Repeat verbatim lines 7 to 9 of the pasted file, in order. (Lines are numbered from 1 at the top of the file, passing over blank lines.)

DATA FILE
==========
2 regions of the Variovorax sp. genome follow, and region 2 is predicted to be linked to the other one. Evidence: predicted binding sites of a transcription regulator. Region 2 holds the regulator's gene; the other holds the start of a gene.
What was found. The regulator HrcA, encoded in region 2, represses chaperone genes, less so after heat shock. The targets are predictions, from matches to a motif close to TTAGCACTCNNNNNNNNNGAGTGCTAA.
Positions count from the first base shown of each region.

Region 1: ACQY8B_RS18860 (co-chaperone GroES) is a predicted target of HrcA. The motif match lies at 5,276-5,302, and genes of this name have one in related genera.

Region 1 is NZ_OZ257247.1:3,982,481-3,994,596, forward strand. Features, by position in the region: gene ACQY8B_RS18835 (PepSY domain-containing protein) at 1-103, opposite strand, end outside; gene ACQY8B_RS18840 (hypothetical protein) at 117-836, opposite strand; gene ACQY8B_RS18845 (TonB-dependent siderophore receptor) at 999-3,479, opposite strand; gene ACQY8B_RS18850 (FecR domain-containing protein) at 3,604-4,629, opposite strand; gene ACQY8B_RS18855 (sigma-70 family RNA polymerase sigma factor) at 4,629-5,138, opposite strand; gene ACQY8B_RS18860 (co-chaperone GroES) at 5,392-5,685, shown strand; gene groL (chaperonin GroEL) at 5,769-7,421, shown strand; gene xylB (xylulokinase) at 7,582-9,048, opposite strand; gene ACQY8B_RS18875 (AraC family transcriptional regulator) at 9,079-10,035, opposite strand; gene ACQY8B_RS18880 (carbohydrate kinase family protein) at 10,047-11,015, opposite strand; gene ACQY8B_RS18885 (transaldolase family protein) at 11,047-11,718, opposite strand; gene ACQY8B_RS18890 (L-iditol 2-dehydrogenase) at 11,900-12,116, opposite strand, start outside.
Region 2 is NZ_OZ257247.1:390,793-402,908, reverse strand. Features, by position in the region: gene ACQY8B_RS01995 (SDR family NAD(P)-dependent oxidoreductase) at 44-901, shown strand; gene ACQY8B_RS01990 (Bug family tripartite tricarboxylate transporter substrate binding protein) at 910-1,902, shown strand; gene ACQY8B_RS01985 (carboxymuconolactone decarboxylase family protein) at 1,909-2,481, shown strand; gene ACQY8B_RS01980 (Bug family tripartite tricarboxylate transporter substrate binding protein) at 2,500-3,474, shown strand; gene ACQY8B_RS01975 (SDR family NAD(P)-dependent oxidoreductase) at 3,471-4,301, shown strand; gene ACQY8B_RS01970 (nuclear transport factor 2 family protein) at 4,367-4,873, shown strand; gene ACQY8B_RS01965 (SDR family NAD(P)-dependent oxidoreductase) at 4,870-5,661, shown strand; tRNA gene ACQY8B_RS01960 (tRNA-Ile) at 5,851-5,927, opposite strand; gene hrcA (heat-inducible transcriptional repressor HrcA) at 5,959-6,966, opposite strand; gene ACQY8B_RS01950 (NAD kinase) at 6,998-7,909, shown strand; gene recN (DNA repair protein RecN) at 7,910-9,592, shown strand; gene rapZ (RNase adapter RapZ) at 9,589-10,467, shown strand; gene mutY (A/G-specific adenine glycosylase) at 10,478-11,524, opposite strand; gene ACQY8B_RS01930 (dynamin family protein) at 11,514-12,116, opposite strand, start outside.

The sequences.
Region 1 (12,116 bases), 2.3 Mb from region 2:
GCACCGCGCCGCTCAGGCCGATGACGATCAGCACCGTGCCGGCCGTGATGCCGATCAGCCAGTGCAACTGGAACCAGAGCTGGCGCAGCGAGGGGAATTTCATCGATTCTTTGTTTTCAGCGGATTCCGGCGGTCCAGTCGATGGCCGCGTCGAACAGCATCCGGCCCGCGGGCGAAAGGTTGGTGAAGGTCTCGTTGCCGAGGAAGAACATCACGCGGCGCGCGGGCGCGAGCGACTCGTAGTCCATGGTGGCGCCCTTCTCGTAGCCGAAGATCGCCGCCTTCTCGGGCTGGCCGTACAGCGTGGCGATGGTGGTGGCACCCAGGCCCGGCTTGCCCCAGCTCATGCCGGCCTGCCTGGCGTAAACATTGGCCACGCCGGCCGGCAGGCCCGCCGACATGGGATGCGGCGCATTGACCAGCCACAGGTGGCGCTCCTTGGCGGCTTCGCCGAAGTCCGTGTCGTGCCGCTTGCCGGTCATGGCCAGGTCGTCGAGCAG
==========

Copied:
The sequences.
Region 1 (12,116 bases), 2.3 Mb from region 2:
GCACCGCGCCGCTCAGGCCGATGACGATCAGCACCGTGCCGGCCGTGATGCCGATCAGCCAGTGCAACTGGAACCAGAGCTGGCGCAGCGAGGGGAATTTCATCGATTCTTTGTTTTCAGCGGATTCCGGCGGTCCAGTCGATGGCCGCGTCGAACAGCATCCGGCCCGCGGGCGAAAGGTTGGTGAAGGTCTCGTTGCCGAGGAAGAACATCACGCGGCGCGCGGGCGCGAGCGACTCGTAGTCCATGGTGGCGCCCTTCTCGTAGCCGAAGATCGCCGCCTTCTCGGGCTGGCCGTACAGCGTGGCGATGGTGGTGGCACCCAGGCCCGGCTTGCCCCAGCTCATGCCGGCCTGCCTGGCGTAAACATTGGCCACGCCGGCCGGCAGGCCCGCCGACATGGGATGCGGCGCATTGACCAGCCACAGGTGGCGCTCCTTGGCGGCTTCGCCGAAGTCCGTGTCGTGCCGCTTGCCGGTCATGGCCAGGTCGTCGAGCAG